Although the record contains one such work order, it does not satisfy Rule 9's heightened pleading standard. While the work order contains an addendum that lists a payment schedule, the schedule contains no details about how the Parties arrived at the shown figures. It actually references a “Scope of Work,” which supports the inference that the allegedly fraudulent estimate is a separate document. In sum, there are too many questions concerning the contents of the allegedly false representation to conclude that Plaintiffs have pleaded their fraudulent misrepresentation claim with particularity.

Because the Court concludes that Plaintiffs failed to plead their fraud claim with particularity, the Court need not address whether Plaintiffs have otherwise stated a facially plausible fraud claim. The dismissal of Plaintiffs' fraud claim does not prejudice their right to file an Amended Complaint seeking to state a cognizable fraud claim. 2. Counts 3 and 4 (Negligent Misrepresentation and Fraudulent Concealment)

For the reasons stated in Part III.A.1.a, the Court applies Maryland law to Counts 3 and 4. Plaintiffs' negligent misrepresentation and fraudulent concealment claims are not cognizable. Both negligent misrepresentation and fraudulent concealment require the defendant to owe the plaintiff a duty of care. See Martens Chevrolet, Inc. v. Seney, 292 Md. 328, 439 A.2d 534, 539 (1982) (the defendant, owing a duty of care to the plaintiff, must negligently assert a false statement); Green v. H & R Block, Inc., 355 Md. 488, 735 A.2d 1039, 1059 (1999) (defendant must owe the plaintiff a duty to disclose a material fact).

“In determining whether a tort duty should be recognized in a particular context, two major considerations are: the nature of the harm likely to result from a failure to exercise due care, and the relationship that exists between the parties.” Jacques v. First Nat. Bank of Md., 307 Md. 527, 515 A.2d 756, 759 (1986). Where, as here, “the failure to exercise due care creates a risk of economic loss only, courts have generally required an intimate nexus between the parties as a condition to the imposition of tort liability.” Id.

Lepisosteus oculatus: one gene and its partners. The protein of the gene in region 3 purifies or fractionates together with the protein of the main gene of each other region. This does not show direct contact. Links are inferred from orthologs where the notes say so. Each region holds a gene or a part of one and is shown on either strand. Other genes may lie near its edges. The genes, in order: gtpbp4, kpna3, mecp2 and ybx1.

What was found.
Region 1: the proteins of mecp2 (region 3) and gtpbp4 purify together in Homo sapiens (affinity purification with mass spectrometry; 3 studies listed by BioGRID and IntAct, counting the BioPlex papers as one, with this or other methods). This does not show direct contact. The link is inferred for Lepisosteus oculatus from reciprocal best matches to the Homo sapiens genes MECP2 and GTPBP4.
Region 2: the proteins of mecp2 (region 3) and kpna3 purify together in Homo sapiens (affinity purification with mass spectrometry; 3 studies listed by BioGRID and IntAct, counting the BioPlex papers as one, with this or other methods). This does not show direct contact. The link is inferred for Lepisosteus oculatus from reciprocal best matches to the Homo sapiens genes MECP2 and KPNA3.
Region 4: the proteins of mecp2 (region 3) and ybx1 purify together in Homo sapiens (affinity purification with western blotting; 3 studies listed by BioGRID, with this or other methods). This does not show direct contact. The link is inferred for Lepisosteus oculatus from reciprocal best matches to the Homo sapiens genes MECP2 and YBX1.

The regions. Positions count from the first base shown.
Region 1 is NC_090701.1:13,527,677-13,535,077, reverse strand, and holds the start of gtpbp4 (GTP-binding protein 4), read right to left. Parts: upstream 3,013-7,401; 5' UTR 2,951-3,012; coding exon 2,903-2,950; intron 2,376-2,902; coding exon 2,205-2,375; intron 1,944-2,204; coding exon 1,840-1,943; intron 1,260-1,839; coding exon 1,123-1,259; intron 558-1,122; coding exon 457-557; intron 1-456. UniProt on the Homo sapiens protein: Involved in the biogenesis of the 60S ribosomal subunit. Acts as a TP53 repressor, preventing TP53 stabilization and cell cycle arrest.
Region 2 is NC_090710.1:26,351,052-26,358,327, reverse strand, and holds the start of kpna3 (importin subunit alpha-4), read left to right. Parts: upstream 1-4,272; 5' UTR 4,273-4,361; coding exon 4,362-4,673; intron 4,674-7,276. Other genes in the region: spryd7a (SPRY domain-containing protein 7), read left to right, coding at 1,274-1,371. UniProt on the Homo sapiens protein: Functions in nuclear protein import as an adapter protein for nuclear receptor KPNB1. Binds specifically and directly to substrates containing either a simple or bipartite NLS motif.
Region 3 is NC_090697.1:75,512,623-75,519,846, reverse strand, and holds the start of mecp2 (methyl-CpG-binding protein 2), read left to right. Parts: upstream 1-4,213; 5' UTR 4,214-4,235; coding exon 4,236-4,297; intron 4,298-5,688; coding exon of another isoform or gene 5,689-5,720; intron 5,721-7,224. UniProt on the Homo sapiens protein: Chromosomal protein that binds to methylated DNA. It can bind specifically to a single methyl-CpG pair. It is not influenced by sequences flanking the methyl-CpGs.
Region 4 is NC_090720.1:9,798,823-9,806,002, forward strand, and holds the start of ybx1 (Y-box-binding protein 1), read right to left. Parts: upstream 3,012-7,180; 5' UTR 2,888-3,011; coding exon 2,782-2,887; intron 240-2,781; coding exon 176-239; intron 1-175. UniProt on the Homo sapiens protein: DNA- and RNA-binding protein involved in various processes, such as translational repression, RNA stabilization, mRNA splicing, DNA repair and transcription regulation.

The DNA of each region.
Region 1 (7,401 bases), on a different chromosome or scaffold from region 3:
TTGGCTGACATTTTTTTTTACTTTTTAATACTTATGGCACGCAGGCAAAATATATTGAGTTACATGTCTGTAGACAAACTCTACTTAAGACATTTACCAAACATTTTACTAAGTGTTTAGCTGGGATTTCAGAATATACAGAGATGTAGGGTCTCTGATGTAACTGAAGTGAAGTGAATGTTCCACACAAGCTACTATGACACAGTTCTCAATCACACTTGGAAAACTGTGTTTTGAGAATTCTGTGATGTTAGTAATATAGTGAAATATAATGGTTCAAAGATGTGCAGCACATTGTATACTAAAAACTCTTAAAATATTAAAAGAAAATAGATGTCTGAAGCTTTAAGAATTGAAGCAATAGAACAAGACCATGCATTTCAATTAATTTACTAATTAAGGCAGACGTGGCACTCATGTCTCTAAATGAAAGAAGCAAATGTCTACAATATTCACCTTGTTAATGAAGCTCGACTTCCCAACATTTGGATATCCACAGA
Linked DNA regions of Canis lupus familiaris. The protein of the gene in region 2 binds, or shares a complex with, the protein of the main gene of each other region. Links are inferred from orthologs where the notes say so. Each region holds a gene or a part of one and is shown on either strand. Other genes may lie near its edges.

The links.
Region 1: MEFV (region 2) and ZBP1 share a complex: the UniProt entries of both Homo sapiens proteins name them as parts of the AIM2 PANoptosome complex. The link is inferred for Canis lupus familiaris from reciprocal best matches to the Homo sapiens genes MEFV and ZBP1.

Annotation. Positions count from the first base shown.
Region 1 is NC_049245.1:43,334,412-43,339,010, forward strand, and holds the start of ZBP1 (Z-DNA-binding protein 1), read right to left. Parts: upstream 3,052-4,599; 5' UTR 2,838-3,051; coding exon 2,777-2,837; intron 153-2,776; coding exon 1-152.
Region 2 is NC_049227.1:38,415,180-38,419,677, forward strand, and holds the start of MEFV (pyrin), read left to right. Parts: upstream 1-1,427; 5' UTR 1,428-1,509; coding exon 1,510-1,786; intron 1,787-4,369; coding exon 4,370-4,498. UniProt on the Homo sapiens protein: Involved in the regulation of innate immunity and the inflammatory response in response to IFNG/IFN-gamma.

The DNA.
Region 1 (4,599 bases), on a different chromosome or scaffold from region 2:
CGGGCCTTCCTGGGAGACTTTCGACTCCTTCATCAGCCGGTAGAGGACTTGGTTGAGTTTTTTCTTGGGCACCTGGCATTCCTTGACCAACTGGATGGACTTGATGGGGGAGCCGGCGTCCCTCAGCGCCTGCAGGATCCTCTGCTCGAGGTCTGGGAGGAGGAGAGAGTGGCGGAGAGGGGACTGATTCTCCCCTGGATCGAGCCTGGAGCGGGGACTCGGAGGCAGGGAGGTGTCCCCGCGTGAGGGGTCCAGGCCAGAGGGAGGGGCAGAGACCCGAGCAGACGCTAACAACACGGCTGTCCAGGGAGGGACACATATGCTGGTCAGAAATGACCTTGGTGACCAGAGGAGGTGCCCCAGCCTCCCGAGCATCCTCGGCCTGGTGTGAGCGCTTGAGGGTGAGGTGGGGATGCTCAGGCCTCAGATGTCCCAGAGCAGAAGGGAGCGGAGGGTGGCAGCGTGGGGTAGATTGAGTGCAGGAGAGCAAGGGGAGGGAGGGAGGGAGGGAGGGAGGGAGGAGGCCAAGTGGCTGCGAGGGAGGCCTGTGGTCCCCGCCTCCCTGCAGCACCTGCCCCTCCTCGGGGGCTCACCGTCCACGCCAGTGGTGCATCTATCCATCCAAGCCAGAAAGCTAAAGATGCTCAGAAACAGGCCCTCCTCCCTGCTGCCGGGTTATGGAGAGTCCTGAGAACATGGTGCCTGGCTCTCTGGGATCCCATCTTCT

Although contractual privity or its equivalent may satisfy this intimate nexus, not every contractual duty gives rise to a tort duty. See id. at 759–60;see also 21st Century Props. Co. v. Carpenter Insulation and Coatings Co., 694 F.Supp. 148, 151 (D.Md.1988) (citations omitted) (courts “have not profligately permitted indiscriminate recognition of tort causes of action in every contract case”). Accordingly, “courts in this district have attempted to limit remedies to contract law where the loss is purely economic and the parties engaged in arms-length commercial bargaining.” Gruppo Essenziero Italiano, S.p.A. v. Aromi D'Italia, Inc., Civil No. CCB–08–65, 2011 WL 3207555, at *8 (D.Md. July 27, 2011) (citing cases); see also My Nat. Tax & Ins. Servs., Inc. v. H & R Block Tax Servs., Inc., 839 F.Supp.2d 816, 820 (D.Md.2012) (dismissing fraudulent concealment claim on a motion to dismiss because corporate plaintiff owed corporate defendant no duty to disclose).

In this case, Plaintiffs' allegations lead inescapably to the inference that the complained of loss is purely economic. Furthermore, the principal players in the transactions underlying Plaintiffs' claims are all commercial entities (i.e., Plaintiffs, Disaster, and Complete). Therefore, although the Complaint does not support the inference that Plaintiffs bargained with Complete directly, the allegations do not suggest that the bargaining was anything other than arm's-length. Nor have Plaintiffs identified contractual language purporting to create a duty of care between Complete and Plaintiffs. Accordingly, although Complete may stand in contractual privity with Plaintiffs, the alleged nexus is insufficiently intimate to warrant the imposition of a tort duty. Consequently, the Court dismisses Counts 3 and 4 of Plaintiffs' Complaint with prejudice.